Nowhere was this approach more in evidence than on the campaign trail. The Republican strategy in 1952 had been simple. While Eisenhower ran a positive campaign that emphasized his appeal to citizens of all parties, Nixon's job was to "hammer away at our opponents." He quickly gained a reputation as the Republican "hatchet man," an image that would be captured by Washington Post cartoonist "Herblock's" portrayal of him as a mud-slinging sewer dweller, an image that Nixon deeply resented. Nixon's campaign was a hard-hitting anticommunist assault, charging that Truman's secretary of state, Dean Acheson, "had lost China, much of Eastern Europe, and had invited the Communists to begin the Korean War," and calling Democratic presidential candidate Adlai Stevenson a graduate of Acheson's "Cowardly College of Communist Containment." But Nixon's campaigning was hardly over after 1952. In fact, it seemed as though he were campaigning throughout his vice-presidency. In 1954 he hit the campaign trail once more on behalf of congressional Republicans.
In many ways, Nixon emerged as the party's spokesman during these years because Eisenhower was unwilling to take on that role. Eisenhower was determined to be president of "all the people," and did not "intend to make of the presidency an agency to use in partisan elections." Apparently, he had no such qualms about the vice-presidency, and who better to rally the party faithful than Nixon, the man a contemporary observer called the "scientific pitchman of politics." While Eisenhower would not go after the Democrats, he was quite willing to let Nixon do so. According to White House Chief of Staff Sherman Adams, "[Ike] told Nixon and others, including myself, that he was well aware that somebody had to do the hard-hitting infighting, and he had no objection to it as long as no one expected him to do it." Nixon therefore conducted another aggressive campaign for the midterm election, covering nearly 26,000 miles to ninety-five cities in thirty states on behalf of Republican candidates. The outcome was not favorable for the GOP, which lost two Senate seats and sixteen House seats, and Nixon received little public credit for his efforts.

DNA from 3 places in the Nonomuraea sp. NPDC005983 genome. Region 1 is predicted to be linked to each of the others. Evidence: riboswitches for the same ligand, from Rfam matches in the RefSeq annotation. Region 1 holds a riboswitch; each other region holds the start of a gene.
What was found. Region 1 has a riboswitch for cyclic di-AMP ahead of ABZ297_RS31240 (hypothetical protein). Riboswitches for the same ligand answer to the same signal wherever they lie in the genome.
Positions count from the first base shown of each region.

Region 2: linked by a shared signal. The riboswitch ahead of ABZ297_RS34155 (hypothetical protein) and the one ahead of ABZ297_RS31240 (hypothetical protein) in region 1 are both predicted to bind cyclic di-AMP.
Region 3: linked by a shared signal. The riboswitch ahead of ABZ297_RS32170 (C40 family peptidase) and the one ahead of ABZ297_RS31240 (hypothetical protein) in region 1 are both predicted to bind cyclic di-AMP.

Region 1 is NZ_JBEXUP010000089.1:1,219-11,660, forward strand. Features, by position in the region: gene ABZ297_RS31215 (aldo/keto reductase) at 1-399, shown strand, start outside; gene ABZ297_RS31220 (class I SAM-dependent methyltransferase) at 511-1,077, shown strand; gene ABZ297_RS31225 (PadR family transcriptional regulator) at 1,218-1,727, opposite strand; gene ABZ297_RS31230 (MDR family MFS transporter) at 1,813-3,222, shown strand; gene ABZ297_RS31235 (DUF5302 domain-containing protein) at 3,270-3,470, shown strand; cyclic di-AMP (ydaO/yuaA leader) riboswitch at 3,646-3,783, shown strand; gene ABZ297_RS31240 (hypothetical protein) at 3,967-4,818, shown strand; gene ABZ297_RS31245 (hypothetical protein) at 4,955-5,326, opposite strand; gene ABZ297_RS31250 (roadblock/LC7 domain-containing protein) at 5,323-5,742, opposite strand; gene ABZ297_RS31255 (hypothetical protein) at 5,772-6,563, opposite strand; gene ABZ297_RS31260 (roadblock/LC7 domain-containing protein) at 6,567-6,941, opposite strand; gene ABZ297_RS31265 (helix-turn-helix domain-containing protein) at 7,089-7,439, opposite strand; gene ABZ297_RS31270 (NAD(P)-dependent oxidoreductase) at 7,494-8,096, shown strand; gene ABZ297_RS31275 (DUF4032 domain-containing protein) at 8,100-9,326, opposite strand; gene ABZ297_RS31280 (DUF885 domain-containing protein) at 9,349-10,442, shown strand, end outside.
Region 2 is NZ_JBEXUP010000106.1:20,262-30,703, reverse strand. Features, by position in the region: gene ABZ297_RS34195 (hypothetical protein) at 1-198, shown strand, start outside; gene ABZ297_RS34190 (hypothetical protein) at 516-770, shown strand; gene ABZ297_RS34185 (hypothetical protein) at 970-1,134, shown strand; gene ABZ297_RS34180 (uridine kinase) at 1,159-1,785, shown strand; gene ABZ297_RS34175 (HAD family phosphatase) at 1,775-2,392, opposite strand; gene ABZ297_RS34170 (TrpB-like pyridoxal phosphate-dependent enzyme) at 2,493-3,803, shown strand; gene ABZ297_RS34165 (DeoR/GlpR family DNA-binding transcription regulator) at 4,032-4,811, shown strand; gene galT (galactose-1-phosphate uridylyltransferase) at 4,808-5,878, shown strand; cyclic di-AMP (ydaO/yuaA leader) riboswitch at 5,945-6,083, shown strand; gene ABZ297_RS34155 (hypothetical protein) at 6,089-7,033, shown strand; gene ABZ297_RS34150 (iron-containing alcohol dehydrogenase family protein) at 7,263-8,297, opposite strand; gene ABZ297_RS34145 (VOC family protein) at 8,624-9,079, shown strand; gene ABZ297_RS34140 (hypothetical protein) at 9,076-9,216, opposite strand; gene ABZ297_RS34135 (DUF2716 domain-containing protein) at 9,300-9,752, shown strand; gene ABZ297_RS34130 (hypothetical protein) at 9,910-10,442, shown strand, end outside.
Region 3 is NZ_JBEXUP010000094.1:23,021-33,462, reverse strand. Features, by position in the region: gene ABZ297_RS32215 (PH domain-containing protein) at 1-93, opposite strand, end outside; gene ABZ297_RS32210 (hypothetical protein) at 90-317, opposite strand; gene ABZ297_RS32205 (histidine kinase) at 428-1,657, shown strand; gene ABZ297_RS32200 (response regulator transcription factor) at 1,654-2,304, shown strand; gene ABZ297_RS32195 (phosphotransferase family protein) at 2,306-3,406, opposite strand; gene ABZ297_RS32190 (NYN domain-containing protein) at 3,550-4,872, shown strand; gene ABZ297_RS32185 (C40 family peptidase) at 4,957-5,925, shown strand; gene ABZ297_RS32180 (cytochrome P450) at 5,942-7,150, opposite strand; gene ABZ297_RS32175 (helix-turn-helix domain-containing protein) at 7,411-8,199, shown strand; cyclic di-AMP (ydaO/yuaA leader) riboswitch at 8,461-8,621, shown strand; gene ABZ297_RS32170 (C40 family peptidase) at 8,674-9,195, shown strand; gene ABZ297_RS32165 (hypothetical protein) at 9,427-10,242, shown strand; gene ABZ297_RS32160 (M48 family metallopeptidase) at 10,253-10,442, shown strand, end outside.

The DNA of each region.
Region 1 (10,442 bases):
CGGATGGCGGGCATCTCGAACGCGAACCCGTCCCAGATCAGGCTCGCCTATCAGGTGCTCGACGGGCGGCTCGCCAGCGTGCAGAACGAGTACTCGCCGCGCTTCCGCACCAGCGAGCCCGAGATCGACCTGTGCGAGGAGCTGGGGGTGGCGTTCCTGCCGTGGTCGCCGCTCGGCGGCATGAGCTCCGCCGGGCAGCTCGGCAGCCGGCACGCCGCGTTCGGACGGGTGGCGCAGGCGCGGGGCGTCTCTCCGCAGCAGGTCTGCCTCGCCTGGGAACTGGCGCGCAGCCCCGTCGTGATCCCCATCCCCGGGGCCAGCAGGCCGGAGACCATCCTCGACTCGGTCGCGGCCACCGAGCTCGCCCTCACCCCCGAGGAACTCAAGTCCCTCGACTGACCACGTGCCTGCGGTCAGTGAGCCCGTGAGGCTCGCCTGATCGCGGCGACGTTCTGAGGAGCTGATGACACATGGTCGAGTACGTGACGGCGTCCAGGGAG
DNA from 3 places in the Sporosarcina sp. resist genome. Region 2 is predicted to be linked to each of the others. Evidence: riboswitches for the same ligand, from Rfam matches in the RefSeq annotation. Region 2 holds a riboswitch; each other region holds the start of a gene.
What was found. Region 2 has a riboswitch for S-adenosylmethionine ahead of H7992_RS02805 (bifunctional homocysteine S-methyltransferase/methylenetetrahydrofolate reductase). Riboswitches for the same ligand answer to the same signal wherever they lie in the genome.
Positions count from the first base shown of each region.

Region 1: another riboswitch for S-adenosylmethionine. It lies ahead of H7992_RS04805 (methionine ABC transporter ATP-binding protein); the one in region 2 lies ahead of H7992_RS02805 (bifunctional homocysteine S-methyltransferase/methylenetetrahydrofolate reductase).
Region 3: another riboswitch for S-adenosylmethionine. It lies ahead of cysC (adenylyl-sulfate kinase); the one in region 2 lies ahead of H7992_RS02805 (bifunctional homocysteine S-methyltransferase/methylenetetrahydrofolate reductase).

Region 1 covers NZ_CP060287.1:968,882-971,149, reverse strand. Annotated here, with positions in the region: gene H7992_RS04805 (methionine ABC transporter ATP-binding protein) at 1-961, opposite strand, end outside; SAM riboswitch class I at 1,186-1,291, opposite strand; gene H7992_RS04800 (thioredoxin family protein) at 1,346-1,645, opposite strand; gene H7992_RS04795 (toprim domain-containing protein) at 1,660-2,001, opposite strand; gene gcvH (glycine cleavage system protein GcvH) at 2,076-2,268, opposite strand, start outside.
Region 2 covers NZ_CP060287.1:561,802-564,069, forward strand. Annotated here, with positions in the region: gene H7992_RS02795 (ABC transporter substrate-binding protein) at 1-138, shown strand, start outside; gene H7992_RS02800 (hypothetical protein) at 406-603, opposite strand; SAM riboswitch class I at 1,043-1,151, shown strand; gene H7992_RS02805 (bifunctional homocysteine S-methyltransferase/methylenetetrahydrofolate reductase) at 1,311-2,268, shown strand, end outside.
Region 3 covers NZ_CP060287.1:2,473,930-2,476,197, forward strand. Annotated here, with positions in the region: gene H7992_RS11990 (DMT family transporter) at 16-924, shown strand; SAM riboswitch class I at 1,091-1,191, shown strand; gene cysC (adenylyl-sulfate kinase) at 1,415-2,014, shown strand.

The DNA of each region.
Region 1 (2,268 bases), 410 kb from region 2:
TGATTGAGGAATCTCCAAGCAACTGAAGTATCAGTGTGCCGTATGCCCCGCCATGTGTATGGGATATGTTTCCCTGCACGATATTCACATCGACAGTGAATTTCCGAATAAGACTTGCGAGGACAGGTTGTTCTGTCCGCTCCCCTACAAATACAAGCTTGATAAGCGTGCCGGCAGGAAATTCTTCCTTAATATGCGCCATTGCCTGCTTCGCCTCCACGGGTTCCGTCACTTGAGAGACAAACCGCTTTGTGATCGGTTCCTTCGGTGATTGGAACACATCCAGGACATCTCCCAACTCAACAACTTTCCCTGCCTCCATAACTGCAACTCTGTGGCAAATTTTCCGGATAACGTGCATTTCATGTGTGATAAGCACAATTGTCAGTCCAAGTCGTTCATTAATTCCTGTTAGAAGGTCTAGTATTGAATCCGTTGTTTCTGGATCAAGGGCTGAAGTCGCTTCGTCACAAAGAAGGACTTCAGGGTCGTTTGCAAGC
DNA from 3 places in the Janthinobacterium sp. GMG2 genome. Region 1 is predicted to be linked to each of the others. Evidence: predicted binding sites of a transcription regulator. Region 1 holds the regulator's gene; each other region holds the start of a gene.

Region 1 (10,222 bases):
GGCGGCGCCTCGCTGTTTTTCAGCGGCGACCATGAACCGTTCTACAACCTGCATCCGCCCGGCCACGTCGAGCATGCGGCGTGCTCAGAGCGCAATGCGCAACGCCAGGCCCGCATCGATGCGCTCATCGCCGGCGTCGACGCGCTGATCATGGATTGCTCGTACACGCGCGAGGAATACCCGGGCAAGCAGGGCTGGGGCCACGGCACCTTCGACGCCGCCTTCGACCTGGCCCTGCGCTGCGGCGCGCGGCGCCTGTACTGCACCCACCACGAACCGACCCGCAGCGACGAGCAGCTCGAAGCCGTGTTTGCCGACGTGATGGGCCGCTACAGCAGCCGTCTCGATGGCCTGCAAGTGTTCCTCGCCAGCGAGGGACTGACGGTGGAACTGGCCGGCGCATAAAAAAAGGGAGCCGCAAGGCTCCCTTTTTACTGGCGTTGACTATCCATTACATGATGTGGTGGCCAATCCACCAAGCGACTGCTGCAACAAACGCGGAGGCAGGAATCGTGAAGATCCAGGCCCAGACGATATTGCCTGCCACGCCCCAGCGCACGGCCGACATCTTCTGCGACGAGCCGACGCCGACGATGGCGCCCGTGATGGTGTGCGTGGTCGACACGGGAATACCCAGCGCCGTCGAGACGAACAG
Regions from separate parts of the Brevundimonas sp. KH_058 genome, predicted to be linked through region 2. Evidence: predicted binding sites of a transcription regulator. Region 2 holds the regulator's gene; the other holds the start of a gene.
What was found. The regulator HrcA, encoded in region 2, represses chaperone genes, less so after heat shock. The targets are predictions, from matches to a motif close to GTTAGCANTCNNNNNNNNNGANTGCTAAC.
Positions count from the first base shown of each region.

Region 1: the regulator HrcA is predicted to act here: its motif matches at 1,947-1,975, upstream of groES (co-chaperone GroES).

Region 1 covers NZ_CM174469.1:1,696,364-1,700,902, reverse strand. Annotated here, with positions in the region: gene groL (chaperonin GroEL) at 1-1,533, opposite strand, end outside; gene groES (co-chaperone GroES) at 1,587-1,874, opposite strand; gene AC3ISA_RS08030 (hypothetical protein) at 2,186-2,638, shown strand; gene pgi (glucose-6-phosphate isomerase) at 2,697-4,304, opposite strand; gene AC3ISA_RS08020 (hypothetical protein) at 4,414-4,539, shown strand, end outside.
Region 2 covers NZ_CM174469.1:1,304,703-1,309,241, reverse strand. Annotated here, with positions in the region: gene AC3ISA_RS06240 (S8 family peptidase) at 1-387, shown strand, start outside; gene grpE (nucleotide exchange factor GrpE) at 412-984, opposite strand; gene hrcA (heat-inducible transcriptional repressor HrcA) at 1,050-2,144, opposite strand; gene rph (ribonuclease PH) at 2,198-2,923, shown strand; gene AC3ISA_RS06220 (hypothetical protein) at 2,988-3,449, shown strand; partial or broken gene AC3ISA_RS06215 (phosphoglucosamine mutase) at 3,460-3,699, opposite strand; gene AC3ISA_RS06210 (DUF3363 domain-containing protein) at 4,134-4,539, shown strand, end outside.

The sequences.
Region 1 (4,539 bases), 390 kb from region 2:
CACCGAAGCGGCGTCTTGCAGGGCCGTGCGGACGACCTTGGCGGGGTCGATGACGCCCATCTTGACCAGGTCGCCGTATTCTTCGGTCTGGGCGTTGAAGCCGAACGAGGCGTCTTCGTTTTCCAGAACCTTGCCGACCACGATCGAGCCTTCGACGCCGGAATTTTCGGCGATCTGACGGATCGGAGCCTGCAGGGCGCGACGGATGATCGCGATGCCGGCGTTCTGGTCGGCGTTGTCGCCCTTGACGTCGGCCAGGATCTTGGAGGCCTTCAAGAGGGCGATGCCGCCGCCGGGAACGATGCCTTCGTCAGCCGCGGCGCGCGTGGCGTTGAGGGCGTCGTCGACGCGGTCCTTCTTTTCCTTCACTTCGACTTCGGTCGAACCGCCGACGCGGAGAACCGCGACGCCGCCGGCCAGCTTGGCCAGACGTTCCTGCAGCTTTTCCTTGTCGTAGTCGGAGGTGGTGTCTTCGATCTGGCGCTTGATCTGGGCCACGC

Eisenhower's ambivalence about Nixon's attacking campaign style emerged forcefully two years later in their 1956 reelection campaign. Eisenhower told Nixon that he should try to elevate the level of his speeches and that he should avoid "the exaggerations of partisan political talk." Unlike Harry Truman's "give 'em hell" campaign of 1948, Ike wanted Nixon to "give 'em heaven." This more dignified campaign style led to discussions of a "new Nixon." He talked about "Republican prosperity" and Eisenhower's positive accomplishments as president. It seemed that Nixon had finally decided to put away his rhetorical boxing gloves. But it was a false impression. Nixon was uncomfortable with this approach. Republican crowds did not react with the same vigor as when he ripped into the Democrats, and he found it hard to suppress his "normal partisan instincts," and to "campaign with one arm tied behind [his] back." Yet this was not entirely his campaign, and he had to abide by Eisenhower's wishes. Ike, however, soon remembered why he had chosen Nixon in the first place. As the campaign intensified and Stevenson (running once more) and the Democrats stepped up their attacks on the administration, Eisenhower decided to give his aggressive vice president a bit more rope. He told him, "Look, Dick, we've agreed that your speeches generally in this campaign ought to be on a higher level than in the past. Still I think it's perfectly all right for you to pick up on some of these wild charges and throw them back at the other fellow." Eisenhower, of course, did not intend to follow this course himself. So, while Eisenhower's staff privately worried about Nixon "running loose through the country," the "old Nixon" reemerged with Eisenhower's blessing and once more provided Democrats with their favorite target.